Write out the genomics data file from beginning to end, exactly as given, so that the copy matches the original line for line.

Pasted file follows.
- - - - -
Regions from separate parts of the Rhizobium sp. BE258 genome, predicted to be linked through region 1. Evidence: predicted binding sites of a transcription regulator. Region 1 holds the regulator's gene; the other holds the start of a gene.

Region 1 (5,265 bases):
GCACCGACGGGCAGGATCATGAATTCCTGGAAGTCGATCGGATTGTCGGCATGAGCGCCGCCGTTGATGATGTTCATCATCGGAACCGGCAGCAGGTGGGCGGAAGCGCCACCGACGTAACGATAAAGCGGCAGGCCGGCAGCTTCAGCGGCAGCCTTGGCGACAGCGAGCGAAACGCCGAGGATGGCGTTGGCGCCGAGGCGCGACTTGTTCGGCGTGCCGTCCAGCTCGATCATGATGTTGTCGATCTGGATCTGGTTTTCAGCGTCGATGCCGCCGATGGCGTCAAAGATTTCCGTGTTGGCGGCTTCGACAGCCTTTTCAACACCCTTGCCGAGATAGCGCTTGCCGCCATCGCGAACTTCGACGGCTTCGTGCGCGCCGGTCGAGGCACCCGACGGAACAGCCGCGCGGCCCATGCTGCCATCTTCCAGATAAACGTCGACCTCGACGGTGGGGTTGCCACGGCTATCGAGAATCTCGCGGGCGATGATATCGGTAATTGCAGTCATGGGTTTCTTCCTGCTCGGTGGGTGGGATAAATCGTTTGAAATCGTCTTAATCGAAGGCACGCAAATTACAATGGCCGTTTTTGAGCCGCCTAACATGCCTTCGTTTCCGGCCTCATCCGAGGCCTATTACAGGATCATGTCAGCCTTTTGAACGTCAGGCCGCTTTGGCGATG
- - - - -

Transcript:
Regions from separate parts of the Rhizobium sp. BE258 genome, predicted to be linked through region 1. Evidence: predicted binding sites of a transcription regulator. Region 1 holds the regulator's gene; the other holds the start of a gene.

Region 1 (5,265 bases):
GCACCGACGGGCAGGATCATGAATTCCTGGAAGTCGATCGGATTGTCGGCATGAGCGCCGCCGTTGATGATGTTCATCATCGGAACCGGCAGCAGGTGGGCGGAAGCGCCACCGACGTAACGATAAAGCGGCAGGCCGGCAGCTTCAGCGGCAGCCTTGGCGACAGCGAGCGAAACGCCGAGGATGGCGTTGGCGCCGAGGCGCGACTTGTTCGGCGTGCCGTCCAGCTCGATCATGATGTTGTCGATCTGGATCTGGTTTTCAGCGTCGATGCCGCCGATGGCGTCAAAGATTTCCGTGTTGGCGGCTTCGACAGCCTTTTCAACACCCTTGCCGAGATAGCGCTTGCCGCCATCGCGAACTTCGACGGCTTCGTGCGCGCCGGTCGAGGCACCCGACGGAACAGCCGCGCGGCCCATGCTGCCATCTTCCAGATAAACGTCGACCTCGACGGTGGGGTTGCCACGGCTATCGAGAATCTCGCGGGCGATGATATCGGTAATTGCAGTCATGGGTTTCTTCCTGCTCGGTGGGTGGGATAAATCGTTTGAAATCGTCTTAATCGAAGGCACGCAAATTACAATGGCCGTTTTTGAGCCGCCTAACATGCCTTCGTTTCCGGCCTCATCCGAGGCCTATTACAGGATCATGTCAGCCTTTTGAACGTCAGGCCGCTTTGGCGATG